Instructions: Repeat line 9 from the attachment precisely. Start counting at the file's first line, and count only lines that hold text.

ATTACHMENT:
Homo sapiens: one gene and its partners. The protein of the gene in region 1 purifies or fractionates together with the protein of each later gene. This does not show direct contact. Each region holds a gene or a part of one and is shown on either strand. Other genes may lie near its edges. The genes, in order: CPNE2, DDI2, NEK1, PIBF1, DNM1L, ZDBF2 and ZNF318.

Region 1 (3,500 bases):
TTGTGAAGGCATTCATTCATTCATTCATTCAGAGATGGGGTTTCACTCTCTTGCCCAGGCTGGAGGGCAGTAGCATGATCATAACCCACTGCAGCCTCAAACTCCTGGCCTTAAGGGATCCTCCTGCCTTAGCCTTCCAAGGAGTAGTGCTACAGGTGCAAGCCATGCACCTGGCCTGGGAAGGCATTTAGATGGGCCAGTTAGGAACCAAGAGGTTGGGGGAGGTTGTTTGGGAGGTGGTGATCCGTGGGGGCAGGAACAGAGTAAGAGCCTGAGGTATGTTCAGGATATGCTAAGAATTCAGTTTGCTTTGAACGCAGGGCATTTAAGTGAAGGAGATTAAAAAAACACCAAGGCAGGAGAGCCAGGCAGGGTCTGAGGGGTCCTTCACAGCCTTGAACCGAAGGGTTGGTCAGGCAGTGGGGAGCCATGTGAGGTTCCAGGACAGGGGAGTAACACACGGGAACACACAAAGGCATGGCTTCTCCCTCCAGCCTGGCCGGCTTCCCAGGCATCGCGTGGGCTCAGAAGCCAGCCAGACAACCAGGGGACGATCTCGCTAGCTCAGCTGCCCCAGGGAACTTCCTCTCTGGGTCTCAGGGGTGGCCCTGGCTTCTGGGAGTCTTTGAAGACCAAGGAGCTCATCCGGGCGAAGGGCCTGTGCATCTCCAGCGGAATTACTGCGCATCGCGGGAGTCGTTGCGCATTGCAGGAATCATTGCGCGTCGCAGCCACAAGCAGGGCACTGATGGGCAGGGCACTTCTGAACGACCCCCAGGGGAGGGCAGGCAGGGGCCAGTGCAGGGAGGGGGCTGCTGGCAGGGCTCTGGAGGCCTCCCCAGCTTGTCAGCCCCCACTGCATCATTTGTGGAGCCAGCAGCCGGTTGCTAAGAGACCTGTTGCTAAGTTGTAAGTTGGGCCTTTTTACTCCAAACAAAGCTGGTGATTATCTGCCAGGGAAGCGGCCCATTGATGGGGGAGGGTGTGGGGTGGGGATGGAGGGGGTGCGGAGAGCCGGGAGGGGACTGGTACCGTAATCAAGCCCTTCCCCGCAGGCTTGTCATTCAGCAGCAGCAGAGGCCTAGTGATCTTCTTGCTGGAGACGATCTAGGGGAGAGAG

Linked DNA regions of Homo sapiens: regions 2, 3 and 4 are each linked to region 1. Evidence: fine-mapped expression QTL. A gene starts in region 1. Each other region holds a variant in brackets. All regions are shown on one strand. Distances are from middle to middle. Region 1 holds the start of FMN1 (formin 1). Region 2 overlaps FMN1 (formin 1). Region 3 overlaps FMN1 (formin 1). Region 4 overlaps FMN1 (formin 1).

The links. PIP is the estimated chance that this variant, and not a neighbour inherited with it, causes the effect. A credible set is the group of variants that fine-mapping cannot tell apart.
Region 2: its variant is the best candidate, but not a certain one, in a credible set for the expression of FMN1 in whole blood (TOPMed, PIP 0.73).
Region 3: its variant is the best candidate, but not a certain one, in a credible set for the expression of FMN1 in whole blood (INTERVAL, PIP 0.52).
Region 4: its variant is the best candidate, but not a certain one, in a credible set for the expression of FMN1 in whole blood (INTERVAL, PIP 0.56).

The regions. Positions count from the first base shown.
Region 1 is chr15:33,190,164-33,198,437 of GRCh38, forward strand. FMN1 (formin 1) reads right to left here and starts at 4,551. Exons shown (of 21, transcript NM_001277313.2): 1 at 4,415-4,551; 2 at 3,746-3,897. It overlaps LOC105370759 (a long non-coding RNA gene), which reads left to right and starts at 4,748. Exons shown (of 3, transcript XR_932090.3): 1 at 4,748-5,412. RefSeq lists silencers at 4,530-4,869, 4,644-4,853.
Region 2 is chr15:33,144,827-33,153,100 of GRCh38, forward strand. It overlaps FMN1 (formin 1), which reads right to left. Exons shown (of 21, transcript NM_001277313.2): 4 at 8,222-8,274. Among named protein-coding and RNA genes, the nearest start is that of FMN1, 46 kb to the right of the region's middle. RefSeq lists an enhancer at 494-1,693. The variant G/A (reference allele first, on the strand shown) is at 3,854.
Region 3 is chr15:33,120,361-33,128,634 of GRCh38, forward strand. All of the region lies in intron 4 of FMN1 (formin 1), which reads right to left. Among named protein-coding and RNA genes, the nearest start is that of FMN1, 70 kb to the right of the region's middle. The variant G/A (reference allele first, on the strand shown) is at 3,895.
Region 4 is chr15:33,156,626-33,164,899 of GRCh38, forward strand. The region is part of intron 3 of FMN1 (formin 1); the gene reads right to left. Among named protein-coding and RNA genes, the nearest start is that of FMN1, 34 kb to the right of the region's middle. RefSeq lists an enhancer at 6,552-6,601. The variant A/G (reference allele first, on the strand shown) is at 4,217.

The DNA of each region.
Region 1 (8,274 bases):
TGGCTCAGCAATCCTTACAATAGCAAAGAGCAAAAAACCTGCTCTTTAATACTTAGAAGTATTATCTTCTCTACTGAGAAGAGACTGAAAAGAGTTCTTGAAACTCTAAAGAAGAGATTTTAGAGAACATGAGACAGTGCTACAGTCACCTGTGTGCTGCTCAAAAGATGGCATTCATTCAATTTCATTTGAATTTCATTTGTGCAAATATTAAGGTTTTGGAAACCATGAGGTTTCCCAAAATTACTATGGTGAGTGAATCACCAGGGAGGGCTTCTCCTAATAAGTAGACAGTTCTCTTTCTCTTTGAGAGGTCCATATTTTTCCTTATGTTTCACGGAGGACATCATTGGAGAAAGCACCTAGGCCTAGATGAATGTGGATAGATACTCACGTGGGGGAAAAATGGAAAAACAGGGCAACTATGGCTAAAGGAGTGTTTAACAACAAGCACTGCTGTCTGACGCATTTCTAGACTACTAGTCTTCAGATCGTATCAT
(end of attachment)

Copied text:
The regions. Positions count from the first base shown.